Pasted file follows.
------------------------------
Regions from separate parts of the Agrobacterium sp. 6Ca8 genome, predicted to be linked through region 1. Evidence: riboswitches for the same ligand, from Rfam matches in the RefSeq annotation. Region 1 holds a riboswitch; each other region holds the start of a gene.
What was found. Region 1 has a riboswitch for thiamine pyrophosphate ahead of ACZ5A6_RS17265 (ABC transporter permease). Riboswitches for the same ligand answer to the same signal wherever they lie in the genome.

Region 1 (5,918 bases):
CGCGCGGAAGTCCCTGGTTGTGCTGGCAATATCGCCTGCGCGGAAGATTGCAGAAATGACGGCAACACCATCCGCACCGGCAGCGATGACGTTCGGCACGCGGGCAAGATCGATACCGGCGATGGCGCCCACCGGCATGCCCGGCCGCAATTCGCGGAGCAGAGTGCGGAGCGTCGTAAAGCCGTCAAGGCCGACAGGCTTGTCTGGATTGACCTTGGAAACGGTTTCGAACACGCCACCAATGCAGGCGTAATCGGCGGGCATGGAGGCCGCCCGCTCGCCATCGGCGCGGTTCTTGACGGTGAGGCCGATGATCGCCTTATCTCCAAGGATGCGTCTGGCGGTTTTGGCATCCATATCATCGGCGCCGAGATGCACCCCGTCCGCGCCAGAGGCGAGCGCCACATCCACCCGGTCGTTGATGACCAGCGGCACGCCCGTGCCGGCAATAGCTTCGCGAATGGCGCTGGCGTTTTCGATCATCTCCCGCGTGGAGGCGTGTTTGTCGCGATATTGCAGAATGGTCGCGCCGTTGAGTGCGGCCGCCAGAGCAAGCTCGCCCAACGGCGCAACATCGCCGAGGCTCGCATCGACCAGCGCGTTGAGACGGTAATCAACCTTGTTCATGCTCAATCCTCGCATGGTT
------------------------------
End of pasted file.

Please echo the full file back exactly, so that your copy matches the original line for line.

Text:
Regions from separate parts of the Agrobacterium sp. 6Ca8 genome, predicted to be linked through region 1. Evidence: riboswitches for the same ligand, from Rfam matches in the RefSeq annotation. Region 1 holds a riboswitch; each other region holds the start of a gene.
What was found. Region 1 has a riboswitch for thiamine pyrophosphate ahead of ACZ5A6_RS17265 (ABC transporter permease). Riboswitches for the same ligand answer to the same signal wherever they lie in the genome.

Region 1 (5,918 bases):
CGCGCGGAAGTCCCTGGTTGTGCTGGCAATATCGCCTGCGCGGAAGATTGCAGAAATGACGGCAACACCATCCGCACCGGCAGCGATGACGTTCGGCACGCGGGCAAGATCGATACCGGCGATGGCGCCCACCGGCATGCCCGGCCGCAATTCGCGGAGCAGAGTGCGGAGCGTCGTAAAGCCGTCAAGGCCGACAGGCTTGTCTGGATTGACCTTGGAAACGGTTTCGAACACGCCACCAATGCAGGCGTAATCGGCGGGCATGGAGGCCGCCCGCTCGCCATCGGCGCGGTTCTTGACGGTGAGGCCGATGATCGCCTTATCTCCAAGGATGCGTCTGGCGGTTTTGGCATCCATATCATCGGCGCCGAGATGCACCCCGTCCGCGCCAGAGGCGAGCGCCACATCCACCCGGTCGTTGATGACCAGCGGCACGCCCGTGCCGGCAATAGCTTCGCGAATGGCGCTGGCGTTTTCGATCATCTCCCGCGTGGAGGCGTGTTTGTCGCGATATTGCAGAATGGTCGCGCCGTTGAGTGCGGCCGCCAGAGCAAGCTCGCCCAACGGCGCAACATCGCCGAGGCTCGCATCGACCAGCGCGTTGAGACGGTAATCAACCTTGTTCATGCTCAATCCTCGCATGGTT